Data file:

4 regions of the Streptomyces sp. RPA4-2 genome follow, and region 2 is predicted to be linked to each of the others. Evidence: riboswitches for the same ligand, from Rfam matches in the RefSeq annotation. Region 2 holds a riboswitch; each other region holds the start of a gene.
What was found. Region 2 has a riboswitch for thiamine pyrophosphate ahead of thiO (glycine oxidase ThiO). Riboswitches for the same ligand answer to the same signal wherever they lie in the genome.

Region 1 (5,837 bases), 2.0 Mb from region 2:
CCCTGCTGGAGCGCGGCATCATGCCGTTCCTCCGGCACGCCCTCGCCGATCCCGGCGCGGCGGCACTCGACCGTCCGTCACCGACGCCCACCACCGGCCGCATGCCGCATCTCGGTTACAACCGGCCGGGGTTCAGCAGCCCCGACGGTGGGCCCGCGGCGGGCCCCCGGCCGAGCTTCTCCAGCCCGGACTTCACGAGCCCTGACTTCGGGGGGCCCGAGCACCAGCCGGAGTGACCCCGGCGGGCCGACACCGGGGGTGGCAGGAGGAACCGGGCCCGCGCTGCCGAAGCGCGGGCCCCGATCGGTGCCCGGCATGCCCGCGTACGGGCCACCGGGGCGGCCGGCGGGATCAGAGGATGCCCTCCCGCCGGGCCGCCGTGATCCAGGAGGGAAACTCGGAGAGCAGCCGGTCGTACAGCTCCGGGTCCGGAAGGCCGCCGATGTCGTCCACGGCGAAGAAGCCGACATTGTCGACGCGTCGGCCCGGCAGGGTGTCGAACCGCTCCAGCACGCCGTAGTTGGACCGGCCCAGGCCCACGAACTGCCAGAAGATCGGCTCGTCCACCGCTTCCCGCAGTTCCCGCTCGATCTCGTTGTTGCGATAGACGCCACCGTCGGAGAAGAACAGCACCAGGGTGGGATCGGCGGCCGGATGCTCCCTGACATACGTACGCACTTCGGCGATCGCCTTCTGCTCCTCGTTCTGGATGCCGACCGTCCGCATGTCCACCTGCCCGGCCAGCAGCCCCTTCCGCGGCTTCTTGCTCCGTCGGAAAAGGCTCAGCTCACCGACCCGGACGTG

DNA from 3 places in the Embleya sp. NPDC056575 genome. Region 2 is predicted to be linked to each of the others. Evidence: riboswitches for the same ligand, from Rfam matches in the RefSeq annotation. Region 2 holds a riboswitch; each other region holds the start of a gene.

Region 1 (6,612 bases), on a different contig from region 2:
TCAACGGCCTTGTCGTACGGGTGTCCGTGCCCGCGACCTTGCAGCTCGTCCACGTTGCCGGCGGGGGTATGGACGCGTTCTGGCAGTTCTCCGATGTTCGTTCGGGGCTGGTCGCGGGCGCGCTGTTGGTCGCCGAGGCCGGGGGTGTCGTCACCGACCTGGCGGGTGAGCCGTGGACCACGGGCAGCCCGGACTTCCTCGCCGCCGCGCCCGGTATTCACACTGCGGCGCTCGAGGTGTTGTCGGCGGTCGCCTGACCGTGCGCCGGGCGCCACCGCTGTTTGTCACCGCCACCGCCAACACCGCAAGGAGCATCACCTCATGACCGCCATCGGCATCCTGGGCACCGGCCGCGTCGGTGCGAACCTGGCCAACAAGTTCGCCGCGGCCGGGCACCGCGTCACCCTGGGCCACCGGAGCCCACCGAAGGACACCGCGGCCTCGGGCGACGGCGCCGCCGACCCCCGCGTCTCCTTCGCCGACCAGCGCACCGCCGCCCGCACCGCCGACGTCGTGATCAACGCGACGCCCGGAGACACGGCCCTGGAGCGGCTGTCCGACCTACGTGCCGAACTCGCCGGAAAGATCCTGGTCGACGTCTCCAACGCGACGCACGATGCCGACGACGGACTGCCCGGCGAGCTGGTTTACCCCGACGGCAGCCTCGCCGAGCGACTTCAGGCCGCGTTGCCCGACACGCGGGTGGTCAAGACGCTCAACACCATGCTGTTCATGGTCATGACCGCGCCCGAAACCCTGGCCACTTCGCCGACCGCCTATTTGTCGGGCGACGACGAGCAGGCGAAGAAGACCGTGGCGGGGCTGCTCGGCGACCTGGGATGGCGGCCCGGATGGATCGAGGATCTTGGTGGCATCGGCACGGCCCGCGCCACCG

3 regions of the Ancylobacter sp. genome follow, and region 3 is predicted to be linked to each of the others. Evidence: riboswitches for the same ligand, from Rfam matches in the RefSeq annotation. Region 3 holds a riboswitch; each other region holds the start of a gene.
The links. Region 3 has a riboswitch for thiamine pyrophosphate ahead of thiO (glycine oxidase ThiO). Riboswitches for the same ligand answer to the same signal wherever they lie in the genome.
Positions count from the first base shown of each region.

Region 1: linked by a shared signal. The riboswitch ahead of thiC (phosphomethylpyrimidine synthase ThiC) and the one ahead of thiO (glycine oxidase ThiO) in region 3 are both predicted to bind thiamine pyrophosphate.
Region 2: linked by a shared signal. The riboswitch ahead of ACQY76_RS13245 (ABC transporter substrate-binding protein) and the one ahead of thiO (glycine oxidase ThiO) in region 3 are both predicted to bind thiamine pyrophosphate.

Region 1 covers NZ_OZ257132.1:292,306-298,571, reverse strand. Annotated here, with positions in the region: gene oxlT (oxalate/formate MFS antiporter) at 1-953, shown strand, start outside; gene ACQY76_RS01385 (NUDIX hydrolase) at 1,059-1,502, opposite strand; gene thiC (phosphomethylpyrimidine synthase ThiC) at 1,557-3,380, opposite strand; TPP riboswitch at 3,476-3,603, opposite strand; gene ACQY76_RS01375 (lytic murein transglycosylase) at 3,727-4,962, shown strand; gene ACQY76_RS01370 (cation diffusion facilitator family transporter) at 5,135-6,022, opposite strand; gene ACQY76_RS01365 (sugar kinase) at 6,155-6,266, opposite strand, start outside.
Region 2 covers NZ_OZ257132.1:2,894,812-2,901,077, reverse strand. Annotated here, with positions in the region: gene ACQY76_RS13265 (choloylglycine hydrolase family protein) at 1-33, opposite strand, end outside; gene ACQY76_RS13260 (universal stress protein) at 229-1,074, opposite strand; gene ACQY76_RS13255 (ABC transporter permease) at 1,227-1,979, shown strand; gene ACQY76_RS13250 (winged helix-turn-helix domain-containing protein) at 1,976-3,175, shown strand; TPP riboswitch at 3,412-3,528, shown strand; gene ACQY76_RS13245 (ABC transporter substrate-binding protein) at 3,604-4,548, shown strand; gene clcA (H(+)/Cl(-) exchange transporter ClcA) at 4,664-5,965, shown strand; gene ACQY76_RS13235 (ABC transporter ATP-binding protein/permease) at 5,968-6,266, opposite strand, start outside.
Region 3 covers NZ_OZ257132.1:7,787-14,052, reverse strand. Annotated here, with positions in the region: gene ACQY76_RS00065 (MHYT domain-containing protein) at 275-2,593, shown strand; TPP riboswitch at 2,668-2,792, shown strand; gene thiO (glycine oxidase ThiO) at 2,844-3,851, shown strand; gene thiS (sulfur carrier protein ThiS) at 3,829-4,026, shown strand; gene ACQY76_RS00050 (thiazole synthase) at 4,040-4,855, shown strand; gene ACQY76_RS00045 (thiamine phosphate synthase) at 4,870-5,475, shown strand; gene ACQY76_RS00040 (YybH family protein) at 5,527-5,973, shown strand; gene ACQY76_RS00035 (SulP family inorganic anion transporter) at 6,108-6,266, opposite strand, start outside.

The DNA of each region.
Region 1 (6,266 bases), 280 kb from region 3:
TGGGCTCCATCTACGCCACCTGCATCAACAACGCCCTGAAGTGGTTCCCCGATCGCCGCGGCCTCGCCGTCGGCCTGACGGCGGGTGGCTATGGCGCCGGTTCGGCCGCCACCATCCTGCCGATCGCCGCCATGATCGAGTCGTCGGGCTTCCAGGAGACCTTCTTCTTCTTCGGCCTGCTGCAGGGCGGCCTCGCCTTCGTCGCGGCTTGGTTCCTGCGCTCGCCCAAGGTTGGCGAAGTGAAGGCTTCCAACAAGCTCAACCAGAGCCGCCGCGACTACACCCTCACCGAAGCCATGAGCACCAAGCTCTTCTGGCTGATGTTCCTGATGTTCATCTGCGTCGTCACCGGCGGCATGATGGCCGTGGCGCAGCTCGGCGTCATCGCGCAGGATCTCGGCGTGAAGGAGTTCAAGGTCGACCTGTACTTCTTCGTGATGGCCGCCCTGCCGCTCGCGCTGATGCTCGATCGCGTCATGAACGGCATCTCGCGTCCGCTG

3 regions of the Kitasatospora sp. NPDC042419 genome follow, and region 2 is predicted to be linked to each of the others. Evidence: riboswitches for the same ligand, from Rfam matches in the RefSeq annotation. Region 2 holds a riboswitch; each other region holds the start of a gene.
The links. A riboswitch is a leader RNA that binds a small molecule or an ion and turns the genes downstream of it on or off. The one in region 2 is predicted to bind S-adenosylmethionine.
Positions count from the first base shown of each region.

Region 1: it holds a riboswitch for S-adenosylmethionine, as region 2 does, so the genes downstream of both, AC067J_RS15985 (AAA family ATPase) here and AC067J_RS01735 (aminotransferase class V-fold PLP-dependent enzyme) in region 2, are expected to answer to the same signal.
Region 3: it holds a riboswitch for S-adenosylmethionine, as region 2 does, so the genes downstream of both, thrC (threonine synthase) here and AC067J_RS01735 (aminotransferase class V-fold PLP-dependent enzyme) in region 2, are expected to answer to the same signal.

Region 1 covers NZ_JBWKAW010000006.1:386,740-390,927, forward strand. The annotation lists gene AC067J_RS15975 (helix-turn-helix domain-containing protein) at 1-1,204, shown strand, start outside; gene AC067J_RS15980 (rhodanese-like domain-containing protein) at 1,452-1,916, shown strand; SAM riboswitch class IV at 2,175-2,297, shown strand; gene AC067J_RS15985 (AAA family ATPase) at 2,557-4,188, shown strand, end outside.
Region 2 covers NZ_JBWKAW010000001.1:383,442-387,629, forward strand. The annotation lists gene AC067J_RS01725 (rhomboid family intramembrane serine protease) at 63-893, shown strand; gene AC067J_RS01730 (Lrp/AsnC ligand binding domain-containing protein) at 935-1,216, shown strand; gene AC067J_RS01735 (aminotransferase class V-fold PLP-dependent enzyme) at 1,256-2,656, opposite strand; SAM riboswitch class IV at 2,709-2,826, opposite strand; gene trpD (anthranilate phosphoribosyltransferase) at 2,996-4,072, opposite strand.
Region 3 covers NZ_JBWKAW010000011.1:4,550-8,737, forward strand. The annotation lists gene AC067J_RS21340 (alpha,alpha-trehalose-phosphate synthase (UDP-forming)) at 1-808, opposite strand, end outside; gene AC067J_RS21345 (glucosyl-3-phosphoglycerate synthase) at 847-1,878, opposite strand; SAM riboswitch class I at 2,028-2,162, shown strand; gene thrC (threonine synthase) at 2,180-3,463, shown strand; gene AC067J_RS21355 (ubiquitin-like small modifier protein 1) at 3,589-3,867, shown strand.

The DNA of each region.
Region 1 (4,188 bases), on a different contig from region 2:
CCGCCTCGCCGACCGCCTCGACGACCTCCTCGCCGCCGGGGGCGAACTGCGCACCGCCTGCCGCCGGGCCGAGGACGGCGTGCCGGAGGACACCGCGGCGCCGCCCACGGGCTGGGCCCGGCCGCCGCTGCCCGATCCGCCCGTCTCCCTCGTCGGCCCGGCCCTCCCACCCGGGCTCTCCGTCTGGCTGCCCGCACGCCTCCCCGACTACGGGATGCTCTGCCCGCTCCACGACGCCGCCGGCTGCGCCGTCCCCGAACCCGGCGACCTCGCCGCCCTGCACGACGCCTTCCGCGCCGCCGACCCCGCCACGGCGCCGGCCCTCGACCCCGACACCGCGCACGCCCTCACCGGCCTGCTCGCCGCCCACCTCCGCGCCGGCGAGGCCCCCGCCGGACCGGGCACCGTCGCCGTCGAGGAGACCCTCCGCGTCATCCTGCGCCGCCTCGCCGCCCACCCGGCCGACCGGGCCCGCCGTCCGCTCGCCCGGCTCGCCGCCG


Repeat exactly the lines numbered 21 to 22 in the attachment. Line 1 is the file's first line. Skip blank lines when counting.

Positions count from the first base shown of each region.

Region 1: it holds a riboswitch for S-adenosylmethionine, as region 2 does, so the genes downstream of both, AC067J_RS15985 (AAA family ATPase) here and AC067J_RS01735 (aminotransferase class V-fold PLP-dependent enzyme) in region 2, are expected to answer to the same signal.